In retrospect, it evokes for me the image of one, finger on the top of his head, spinning round and round like a top. For those who become converts in these churches—as well as for those who do that in fundamentalist denominations—it implies a turning away from things one believed in a prior religious affiliation to a totally new way of believing and thinking.

But that’s not how I perceive Paul’s conversion nor is it how I perceive my coming to the Episcopal Church. Rather than a movement to an institution of like-minded people who share common perspectives and beliefs, I think that the kind of conversion I experienced was an embracing of the multitude of people’s differences, not changing others to our point of view but just the opposite—weaning every person and every institution from the arrogant exclusivism that so many practice in the name of religion. Conversion is all about conversation for, in Paul’s case, that’s where it began—with God’s having conversation with Saul, newly fallen from his high horse, squinting mightily in order to avoid the brilliance of the light that surrounded him. His conversion would lead him to be the first disciple of radical welcome, inviting Gentiles into the Church.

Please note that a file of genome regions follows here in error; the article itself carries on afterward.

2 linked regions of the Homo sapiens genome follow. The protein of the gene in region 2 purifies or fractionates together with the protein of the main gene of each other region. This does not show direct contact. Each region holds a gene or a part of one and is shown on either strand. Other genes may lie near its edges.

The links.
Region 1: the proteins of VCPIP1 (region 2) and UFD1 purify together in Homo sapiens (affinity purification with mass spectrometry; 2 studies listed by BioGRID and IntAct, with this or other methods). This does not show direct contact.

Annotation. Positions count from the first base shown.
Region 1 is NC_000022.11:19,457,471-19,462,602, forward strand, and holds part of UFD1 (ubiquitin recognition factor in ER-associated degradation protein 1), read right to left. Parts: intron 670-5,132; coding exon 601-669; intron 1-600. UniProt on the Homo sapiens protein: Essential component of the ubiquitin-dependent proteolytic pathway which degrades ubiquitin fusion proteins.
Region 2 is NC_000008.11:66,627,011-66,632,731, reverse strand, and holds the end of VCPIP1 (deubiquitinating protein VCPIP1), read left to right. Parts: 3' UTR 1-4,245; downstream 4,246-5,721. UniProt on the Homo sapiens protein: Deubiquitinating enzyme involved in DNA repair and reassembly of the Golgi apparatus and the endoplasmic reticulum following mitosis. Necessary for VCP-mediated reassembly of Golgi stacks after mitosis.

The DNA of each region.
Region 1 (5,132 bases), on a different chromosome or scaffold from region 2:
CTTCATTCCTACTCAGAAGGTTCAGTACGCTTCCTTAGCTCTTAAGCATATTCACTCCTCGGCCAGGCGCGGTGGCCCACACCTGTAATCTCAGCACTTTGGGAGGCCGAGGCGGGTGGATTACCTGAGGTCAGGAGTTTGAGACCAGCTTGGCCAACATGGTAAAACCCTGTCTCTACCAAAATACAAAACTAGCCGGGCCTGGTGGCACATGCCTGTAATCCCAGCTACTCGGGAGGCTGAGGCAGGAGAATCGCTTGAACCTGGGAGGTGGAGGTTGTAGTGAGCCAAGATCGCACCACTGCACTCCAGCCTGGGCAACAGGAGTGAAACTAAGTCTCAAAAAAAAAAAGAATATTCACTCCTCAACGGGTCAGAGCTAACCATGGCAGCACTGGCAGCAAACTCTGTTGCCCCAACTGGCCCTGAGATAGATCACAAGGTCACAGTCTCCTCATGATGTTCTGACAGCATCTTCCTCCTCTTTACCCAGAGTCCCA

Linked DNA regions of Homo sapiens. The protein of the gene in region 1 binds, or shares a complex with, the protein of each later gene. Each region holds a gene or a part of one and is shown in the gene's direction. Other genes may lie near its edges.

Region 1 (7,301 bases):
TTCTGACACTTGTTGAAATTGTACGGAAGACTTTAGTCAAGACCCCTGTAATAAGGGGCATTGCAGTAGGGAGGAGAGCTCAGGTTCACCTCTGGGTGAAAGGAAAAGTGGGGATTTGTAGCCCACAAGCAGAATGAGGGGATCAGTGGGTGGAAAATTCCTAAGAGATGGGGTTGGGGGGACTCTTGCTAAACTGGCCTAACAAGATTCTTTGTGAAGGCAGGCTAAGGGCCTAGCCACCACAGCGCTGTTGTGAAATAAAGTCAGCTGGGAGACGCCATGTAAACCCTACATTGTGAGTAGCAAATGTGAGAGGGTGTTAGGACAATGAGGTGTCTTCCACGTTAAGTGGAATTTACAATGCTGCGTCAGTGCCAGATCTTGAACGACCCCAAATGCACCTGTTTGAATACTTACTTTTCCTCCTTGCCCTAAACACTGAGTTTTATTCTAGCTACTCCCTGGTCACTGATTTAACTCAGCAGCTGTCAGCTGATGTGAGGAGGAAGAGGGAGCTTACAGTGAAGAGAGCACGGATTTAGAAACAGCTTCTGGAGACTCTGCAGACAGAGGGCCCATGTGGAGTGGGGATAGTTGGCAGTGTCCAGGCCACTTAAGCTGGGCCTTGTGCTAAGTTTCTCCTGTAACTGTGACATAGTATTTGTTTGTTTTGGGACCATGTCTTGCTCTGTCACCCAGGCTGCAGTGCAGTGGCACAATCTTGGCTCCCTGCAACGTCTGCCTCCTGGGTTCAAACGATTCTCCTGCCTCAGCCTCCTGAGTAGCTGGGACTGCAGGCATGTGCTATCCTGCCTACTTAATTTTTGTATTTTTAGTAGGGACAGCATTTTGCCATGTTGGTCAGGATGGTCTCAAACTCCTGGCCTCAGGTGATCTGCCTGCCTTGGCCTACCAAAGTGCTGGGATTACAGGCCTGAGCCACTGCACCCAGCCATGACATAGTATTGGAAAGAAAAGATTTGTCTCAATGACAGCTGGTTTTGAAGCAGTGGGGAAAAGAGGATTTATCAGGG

There is one piece of information in Paul’s narrative that is worth our attention. He talks about being furious and enraged with Christians. Herein lies a key to the process of conversion—not so much an adoption of “isms” and doctrines but rather a change of one’s heart. Where might we need that kind of conversion? That change of heart ?